Iconic part of Budapest. We walked across the chain bridge on the way to Buda castle on the other side of the Danube. Did you know that the only other surviving bridge by the same designer based on th...
It would be so easy to take a bus or the Metro to get across the Danube, but I prefer to walk across the Chain Bridge. The views are wonderful- lots of selfie opportunities, and so close to the heart ...
But has anyone checked whether the problems that have now caused the closure of the same engineer's Hammersmith Bridge, are also endangering its Budapest lookalike? Actual date of visit September 2...
There is such a story about a pair of lion piers on the Szechenyi Chain Bridge. It is said that the pair of lion sculptures were placed at the ends of the chain bridge and were found to have no tongue in the lion's mouth. The sculptor was ashamed of the ridicule of the crowd and finally jumped into the Danube. In fact, the lion's mouth has a tongue, but it is not easy to be seen. In addition, in 2001, the Hungarian stunt pilot Peter Bosenye successfully crossed the chain bridge with ultra-low altitude flight, which finally became the standard action of the current Red Bull aerobatic race.
Quietly placed on the Szechenyi Chain Bridge and admiring the beautiful Danube night, it is the perfect moment for every visitor to Budapest. This is a unique suspension bridge that spans the Danube River on the mother river in Budapest, connecting Buda on the west coast with Pace on the east coast, and composing a beautiful picture.
This legendary chain bridge is the oldest of the bridges remaining in Budapest today, and has a long history of more than 150 years. There are countless fascinating views on both sides of the bridge. In addition to direct access to the Fisherman's Bastion on the top of the mountain, the bridge to the Royal Palace and the Parliament Building are all within easy reach.
It not only connects Buda with Pace, but also has a great significance for the economic life of the city. At the same time, the bridge itself is like a well-crafted craft. On the front of the bridge, there stands the lion who is proud of the distance, the stone pillars on the bridge, the tall stalwart, the beautiful patterns carved on it, and the beautiful decoration made of cast iron, the whole bridge, showing the peace everywhere. Dignity and balance. The
bridge deck is very spacious and can accommodate freely passing vehicles. Every day, there are endless visitors who watch the Danube River and make it very busy.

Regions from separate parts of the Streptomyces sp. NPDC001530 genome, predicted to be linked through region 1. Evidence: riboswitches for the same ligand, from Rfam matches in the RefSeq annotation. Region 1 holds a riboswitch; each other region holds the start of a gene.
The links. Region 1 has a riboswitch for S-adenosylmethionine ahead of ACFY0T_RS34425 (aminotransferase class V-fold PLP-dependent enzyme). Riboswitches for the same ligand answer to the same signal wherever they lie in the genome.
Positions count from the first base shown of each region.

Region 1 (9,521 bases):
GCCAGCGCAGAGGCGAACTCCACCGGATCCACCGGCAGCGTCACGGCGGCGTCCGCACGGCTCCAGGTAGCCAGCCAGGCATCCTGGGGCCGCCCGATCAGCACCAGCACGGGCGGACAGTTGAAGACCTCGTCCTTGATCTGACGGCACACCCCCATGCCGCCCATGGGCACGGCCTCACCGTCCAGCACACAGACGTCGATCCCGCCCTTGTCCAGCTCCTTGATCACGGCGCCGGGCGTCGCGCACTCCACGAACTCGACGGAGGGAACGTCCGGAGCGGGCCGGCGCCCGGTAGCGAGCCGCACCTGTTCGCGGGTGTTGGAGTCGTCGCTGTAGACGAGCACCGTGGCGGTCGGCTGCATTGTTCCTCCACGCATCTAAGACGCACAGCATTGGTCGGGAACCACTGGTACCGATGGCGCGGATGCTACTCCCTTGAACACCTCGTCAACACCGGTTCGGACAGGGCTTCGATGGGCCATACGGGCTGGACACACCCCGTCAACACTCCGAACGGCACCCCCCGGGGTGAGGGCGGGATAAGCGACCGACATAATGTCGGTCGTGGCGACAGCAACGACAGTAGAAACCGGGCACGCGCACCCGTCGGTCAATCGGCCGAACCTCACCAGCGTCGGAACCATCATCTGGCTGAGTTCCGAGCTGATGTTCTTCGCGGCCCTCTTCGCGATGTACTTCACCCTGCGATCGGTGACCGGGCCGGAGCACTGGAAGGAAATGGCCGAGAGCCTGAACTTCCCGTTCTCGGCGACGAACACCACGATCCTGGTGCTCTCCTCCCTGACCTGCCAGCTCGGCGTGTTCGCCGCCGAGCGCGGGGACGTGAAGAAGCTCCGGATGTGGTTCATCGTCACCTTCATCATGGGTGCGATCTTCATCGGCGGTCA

The best way to see a bridge is not to stand on the bridge, but to look from afar. Whether you are standing still on the Danube River or standing on the Castle Hill overlooking it, you can more intuitively appreciate the exquisiteness of this bridge.
When the lights of the night are lit, the whole bridge is illuminated by the golden light, like the pearl on the Danube
In fact, Budapest does not have that big hotel, just like Prague does not have that square. The director condensed "the world of yesterday" in this fictional hotel, and used its rise and fall to interpret the rise and fall of Europe's honor and disgrace in Zweig. After the film ends, a line of text on the screen: "Inspired by the writings of Stefan Zweig", I linked my trip to Budapest to the greatest writer of the German department. Before I left, I brought his "Yesterday". world".
Budapest under the night. The
Szechenyi Chain Bridge spans the Danube River, which connects Buda and Pest, is the oldest, most famous and most beautiful bridge in the city, and it forms a fascinating night view with the surrounding buildings. .
The Chain Bridge was the very first bridge in the city to link Buda and Pest. Completed in 1849, this beautiful piece of architecture is a vital part of Budapest's history. At night, it is the perfect place to take in a panoramic view of the lit-up city.This spectacular bridge has an equally spectacular history. It's a great place from which to take in a panorama of the city (which becomes even more impressive at night). This was the very first bridge to link the two cities of Buda and Pest. The project was started in 1839 by designer William Tierney Clark and engineer Adam Clark, and it was completed in 1849. The bridge celebrated its 150th birthday recently with a huge open-air festival.